As Hayden officials look to 2006, they expect growth -- residential and commercial -- will start to figure into the town's budget.
Hayden already is seeing a steady increase in sales tax revenue from Yampa Valley Regional Airport and local businesses.
The number of homes and values also are increasing, but that won't necessarily translate into more revenue for the town.
For the first time since at least 1999, the town expects that next year it will have to reduce its mill levy for property taxes from 25 mills to about 22 mills, Town Manager Russ Martin said.
The reduction will temper rising values and keep the town in line with a revenue cap set forth by the Gallagher Amendment.
As a result, property owners likely won't see an increase in the town's portion of their property taxes, he said.
Property taxes will make up about $315,000 of the town's overall budget.
A preliminary draft of the 2006 budget projects about a 5 percent increase in sales tax revenue. Sales tax dollars this year are almost 2 percent more than projections.
Sales tax growth from Hayden businesses is healthy, but not as dramatic as revenues from YVRA. Those sales tax funds have made up almost 40 percent of total sales tax revenues since last year, compared with about 30 percent in 2002, Martin said.
The numbers prove that "the success of the airport is success for our town," he said.
Hayden typically sees most of its sales tax revenue in the beginning and end of the year with fall hunting traffic and winter airport business.
So town officials typically have a good sense of whether the town will make projected revenues within the first few months of the year, Martin said.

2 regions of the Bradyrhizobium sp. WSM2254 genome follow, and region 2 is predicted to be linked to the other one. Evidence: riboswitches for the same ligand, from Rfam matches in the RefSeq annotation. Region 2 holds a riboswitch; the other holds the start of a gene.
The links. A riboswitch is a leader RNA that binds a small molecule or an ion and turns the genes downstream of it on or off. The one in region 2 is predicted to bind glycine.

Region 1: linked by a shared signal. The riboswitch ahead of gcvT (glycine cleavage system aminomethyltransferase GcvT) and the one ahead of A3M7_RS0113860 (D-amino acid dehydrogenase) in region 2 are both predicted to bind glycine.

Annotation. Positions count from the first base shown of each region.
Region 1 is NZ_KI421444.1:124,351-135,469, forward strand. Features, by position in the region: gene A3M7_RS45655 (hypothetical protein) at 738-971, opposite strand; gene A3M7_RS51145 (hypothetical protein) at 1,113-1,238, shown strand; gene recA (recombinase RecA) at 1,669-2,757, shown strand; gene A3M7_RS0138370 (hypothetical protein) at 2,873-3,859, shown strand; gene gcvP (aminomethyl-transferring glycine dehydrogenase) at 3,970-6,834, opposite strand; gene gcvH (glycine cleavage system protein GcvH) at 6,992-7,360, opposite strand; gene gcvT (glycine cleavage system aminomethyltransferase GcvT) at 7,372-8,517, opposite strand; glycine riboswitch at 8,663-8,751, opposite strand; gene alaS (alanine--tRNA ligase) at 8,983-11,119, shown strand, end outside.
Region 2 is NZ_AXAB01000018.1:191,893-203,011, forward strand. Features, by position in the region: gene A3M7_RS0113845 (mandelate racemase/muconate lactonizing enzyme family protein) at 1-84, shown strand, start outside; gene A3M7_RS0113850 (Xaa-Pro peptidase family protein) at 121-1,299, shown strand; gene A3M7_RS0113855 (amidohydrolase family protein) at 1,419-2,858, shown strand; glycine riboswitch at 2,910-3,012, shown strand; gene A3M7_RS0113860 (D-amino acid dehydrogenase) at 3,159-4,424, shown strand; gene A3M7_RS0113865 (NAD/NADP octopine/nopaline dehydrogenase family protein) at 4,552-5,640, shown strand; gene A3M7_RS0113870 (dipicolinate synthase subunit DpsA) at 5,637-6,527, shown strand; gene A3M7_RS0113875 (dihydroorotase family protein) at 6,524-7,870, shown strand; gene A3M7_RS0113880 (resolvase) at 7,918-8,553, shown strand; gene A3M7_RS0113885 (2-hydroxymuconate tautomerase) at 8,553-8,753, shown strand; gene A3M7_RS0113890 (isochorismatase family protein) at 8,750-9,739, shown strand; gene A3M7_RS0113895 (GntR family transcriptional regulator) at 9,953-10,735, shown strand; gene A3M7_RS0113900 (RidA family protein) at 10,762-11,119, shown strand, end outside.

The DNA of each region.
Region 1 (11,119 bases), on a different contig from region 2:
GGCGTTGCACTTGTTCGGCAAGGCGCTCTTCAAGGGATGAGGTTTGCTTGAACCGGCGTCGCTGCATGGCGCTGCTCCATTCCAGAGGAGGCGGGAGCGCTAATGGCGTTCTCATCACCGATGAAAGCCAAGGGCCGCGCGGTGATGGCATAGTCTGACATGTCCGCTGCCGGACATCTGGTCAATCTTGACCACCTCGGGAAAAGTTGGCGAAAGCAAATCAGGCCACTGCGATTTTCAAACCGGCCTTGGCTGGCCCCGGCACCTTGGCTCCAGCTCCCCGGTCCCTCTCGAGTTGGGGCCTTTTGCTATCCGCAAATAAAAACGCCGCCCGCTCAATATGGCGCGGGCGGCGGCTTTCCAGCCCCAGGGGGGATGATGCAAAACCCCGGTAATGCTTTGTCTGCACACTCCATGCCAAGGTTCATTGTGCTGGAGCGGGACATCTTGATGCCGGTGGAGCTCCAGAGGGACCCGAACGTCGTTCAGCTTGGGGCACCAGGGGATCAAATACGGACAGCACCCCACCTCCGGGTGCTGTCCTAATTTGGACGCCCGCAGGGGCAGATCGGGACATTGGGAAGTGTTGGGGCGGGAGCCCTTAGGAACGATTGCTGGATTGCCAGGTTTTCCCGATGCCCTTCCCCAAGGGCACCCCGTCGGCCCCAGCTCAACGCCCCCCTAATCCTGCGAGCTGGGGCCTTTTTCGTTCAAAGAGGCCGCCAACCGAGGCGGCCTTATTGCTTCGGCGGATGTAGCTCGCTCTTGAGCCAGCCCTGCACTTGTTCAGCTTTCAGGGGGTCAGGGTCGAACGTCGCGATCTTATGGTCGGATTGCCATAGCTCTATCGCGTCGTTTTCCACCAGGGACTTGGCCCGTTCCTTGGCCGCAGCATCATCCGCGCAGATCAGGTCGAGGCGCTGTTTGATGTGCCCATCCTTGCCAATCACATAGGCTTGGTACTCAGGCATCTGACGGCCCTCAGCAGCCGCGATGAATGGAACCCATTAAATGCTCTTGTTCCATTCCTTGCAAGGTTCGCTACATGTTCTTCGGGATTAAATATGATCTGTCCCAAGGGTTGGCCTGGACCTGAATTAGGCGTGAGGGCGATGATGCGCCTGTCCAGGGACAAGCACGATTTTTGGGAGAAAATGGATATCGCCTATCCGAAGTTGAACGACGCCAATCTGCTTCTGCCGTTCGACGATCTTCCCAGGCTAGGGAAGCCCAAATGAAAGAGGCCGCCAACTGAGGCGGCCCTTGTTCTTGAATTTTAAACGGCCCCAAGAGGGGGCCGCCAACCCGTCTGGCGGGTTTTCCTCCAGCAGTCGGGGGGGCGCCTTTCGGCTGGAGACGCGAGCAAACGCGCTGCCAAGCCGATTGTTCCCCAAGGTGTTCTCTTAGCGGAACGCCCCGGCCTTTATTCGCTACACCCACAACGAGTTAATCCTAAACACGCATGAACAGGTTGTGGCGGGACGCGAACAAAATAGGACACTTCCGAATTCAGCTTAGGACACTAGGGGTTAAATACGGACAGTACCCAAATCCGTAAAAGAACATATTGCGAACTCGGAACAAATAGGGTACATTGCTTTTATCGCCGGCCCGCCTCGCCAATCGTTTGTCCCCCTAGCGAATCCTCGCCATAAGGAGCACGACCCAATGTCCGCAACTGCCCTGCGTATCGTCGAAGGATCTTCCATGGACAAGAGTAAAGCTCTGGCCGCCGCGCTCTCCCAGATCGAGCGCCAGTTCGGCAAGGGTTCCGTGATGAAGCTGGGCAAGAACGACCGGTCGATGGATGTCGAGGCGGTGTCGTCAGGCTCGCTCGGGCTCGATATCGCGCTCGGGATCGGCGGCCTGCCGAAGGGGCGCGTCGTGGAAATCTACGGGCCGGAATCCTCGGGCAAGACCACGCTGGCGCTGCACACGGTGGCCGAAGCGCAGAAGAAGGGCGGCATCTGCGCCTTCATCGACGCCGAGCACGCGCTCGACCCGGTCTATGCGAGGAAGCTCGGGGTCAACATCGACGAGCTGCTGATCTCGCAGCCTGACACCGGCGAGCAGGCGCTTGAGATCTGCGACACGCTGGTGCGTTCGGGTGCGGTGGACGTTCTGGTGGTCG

"We can adjust fairly easy here," he said.
The preliminary budget also accounts for two big capital-improvement projects for next year: Dry Creek Park and realignment of Routt County Road 37.
Hayden is working with students from the University of Colorado Center for Community Development to design multi-use fields, concessions, bathrooms and storage facilities for the park. The town will be requesting grants from Great Outdoors Colorado and the Energy and Mineral Impact Assistance Program to pay for most of the estimated $750,000 project, Martin said.
The town also is working with developers, Routt County and other parties to relocate the "L" section of C.R. 37 from U.S. Highway 40.
Developers of several residential and commercial developments are paying for the design and engineering process and also will split the total cost of construction with the town.
Hayden expects to dip into reserve funds to help pay for its portion, though officials are hoping to secure an Energy Impact grant for most of the cost.
Town staff also are proposing the Hayden Town Board set aside funds next year to begin designing a facility.
Even with some reserve spending, Hayden officials expect the overall reserve fund for 2006 will be about $1.5 million -- enough to run the town for 11 to 12 months.
"It's one of the best positions in the state. ... That's just good conservative budgeting," Martin said.
The town will work to finalize the budget in October and November, and the budget will be up for the board's approval in December.